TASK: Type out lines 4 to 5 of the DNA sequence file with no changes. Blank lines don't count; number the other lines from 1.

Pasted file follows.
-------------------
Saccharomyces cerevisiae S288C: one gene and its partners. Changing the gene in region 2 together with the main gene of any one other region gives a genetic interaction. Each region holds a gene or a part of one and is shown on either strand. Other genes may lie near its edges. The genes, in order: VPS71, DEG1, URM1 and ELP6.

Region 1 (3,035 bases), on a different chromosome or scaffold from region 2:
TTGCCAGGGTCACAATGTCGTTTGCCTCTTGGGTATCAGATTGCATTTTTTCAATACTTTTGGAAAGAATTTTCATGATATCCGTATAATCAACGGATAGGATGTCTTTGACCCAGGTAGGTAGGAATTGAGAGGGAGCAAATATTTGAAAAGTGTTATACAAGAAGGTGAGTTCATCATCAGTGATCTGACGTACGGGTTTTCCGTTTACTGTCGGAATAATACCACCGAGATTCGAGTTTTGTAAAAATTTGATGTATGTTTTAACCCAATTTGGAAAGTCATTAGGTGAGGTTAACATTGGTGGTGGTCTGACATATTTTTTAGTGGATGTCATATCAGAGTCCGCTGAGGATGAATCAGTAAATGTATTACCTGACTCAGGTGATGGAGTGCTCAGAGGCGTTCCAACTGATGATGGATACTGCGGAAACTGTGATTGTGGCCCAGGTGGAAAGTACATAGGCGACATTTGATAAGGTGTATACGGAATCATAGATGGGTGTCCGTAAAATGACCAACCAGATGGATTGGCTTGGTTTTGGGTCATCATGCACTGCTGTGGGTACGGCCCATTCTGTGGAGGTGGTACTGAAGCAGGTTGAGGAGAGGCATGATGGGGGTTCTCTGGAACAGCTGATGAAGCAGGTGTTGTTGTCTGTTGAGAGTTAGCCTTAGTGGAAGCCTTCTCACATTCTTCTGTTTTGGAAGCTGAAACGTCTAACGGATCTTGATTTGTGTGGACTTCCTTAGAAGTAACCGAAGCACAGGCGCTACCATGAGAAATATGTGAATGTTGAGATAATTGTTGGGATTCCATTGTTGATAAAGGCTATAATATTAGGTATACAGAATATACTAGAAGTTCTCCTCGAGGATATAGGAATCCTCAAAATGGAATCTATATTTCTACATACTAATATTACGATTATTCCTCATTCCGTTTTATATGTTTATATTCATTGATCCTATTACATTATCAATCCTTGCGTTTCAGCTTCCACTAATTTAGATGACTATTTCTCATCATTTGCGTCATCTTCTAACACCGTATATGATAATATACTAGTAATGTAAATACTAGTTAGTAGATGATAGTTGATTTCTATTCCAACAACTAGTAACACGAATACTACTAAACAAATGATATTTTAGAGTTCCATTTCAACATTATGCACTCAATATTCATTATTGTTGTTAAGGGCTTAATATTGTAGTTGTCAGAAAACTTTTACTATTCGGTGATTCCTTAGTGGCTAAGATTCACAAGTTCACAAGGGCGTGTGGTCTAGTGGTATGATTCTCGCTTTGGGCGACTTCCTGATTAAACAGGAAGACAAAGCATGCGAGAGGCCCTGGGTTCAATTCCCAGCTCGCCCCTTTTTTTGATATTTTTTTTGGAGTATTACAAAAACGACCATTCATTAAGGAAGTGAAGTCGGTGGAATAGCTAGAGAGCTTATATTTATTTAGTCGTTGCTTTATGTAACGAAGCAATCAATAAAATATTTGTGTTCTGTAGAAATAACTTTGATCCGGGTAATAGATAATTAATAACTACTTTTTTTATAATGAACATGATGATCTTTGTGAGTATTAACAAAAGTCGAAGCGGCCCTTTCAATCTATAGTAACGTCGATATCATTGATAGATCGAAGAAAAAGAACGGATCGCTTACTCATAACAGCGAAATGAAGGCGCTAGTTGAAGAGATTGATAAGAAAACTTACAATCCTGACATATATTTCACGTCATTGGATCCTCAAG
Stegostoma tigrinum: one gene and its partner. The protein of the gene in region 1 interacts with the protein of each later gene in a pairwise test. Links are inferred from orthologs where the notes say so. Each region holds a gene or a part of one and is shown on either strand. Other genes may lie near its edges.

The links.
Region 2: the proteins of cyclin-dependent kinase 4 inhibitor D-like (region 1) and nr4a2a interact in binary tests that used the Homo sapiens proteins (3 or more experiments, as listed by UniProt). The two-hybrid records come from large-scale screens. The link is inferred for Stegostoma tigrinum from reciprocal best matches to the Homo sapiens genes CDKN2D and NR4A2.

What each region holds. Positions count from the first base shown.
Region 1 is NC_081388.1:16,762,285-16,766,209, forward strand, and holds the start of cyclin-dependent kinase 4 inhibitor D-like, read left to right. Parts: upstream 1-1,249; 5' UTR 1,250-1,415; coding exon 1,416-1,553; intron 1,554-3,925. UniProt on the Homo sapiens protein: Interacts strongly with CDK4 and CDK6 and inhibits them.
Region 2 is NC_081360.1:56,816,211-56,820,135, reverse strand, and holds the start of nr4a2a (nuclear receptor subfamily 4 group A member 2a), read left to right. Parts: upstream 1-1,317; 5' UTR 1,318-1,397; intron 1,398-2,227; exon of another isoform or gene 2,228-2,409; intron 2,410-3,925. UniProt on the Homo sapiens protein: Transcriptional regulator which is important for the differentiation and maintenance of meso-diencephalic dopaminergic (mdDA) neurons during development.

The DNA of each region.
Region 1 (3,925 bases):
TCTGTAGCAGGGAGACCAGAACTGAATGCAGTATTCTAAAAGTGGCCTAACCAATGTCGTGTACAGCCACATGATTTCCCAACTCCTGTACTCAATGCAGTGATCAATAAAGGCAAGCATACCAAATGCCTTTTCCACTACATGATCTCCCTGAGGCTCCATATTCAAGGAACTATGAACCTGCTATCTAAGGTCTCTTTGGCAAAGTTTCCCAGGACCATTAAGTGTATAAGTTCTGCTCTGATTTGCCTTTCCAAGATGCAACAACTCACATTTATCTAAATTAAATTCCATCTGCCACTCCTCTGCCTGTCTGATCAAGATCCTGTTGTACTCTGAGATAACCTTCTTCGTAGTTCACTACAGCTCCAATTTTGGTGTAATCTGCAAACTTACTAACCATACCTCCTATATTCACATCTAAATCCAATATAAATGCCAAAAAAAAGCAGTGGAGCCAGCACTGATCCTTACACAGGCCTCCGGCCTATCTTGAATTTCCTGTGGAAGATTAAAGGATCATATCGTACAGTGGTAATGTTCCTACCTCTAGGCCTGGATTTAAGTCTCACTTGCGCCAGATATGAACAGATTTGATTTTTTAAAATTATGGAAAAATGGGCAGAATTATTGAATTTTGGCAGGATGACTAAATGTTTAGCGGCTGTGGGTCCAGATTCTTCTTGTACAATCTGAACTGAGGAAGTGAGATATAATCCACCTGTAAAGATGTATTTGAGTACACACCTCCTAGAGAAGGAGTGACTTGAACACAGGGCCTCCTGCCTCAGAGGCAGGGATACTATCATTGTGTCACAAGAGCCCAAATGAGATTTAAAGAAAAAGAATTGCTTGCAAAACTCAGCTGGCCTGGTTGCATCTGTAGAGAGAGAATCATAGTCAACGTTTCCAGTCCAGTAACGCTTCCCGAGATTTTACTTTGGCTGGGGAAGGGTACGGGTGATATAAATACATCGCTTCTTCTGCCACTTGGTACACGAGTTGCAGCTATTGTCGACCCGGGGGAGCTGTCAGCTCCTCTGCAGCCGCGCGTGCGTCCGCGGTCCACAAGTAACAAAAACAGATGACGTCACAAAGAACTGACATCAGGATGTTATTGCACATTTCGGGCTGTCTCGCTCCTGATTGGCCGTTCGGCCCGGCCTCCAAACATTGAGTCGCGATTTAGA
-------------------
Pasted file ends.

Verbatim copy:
Stegostoma tigrinum: one gene and its partner. The protein of the gene in region 1 interacts with the protein of each later gene in a pairwise test. Links are inferred from orthologs where the notes say so. Each region holds a gene or a part of one and is shown on either strand. Other genes may lie near its edges.

The links.